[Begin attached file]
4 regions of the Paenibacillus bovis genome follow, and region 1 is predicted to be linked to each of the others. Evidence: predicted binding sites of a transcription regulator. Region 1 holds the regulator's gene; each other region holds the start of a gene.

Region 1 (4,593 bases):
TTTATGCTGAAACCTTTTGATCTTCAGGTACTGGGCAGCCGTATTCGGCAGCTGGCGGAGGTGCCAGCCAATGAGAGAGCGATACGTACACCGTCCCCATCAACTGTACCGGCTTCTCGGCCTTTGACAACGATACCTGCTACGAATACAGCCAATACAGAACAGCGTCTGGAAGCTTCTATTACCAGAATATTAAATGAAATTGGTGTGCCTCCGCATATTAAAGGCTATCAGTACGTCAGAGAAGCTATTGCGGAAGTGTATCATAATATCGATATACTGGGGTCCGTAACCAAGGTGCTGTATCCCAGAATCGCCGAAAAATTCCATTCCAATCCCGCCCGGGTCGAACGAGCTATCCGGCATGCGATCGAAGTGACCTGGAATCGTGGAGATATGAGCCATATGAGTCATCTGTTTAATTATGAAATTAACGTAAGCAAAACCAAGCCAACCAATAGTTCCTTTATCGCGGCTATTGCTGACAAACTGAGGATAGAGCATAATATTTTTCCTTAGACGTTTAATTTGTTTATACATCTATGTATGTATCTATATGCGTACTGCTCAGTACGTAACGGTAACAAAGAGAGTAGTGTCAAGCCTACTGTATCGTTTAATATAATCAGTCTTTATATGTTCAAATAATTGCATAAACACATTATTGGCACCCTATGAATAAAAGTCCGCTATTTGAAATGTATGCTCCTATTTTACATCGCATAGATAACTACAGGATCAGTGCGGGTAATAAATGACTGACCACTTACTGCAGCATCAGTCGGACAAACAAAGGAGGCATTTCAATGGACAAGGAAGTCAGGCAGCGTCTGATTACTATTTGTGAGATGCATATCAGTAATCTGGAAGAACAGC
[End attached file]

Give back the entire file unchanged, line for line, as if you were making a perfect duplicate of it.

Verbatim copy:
4 regions of the Paenibacillus bovis genome follow, and region 1 is predicted to be linked to each of the others. Evidence: predicted binding sites of a transcription regulator. Region 1 holds the regulator's gene; each other region holds the start of a gene.

Region 1 (4,593 bases):
TTTATGCTGAAACCTTTTGATCTTCAGGTACTGGGCAGCCGTATTCGGCAGCTGGCGGAGGTGCCAGCCAATGAGAGAGCGATACGTACACCGTCCCCATCAACTGTACCGGCTTCTCGGCCTTTGACAACGATACCTGCTACGAATACAGCCAATACAGAACAGCGTCTGGAAGCTTCTATTACCAGAATATTAAATGAAATTGGTGTGCCTCCGCATATTAAAGGCTATCAGTACGTCAGAGAAGCTATTGCGGAAGTGTATCATAATATCGATATACTGGGGTCCGTAACCAAGGTGCTGTATCCCAGAATCGCCGAAAAATTCCATTCCAATCCCGCCCGGGTCGAACGAGCTATCCGGCATGCGATCGAAGTGACCTGGAATCGTGGAGATATGAGCCATATGAGTCATCTGTTTAATTATGAAATTAACGTAAGCAAAACCAAGCCAACCAATAGTTCCTTTATCGCGGCTATTGCTGACAAACTGAGGATAGAGCATAATATTTTTCCTTAGACGTTTAATTTGTTTATACATCTATGTATGTATCTATATGCGTACTGCTCAGTACGTAACGGTAACAAAGAGAGTAGTGTCAAGCCTACTGTATCGTTTAATATAATCAGTCTTTATATGTTCAAATAATTGCATAAACACATTATTGGCACCCTATGAATAAAAGTCCGCTATTTGAAATGTATGCTCCTATTTTACATCGCATAGATAACTACAGGATCAGTGCGGGTAATAAATGACTGACCACTTACTGCAGCATCAGTCGGACAAACAAAGGAGGCATTTCAATGGACAAGGAAGTCAGGCAGCGTCTGATTACTATTTGTGAGATGCATATCAGTAATCTGGAAGAACAGC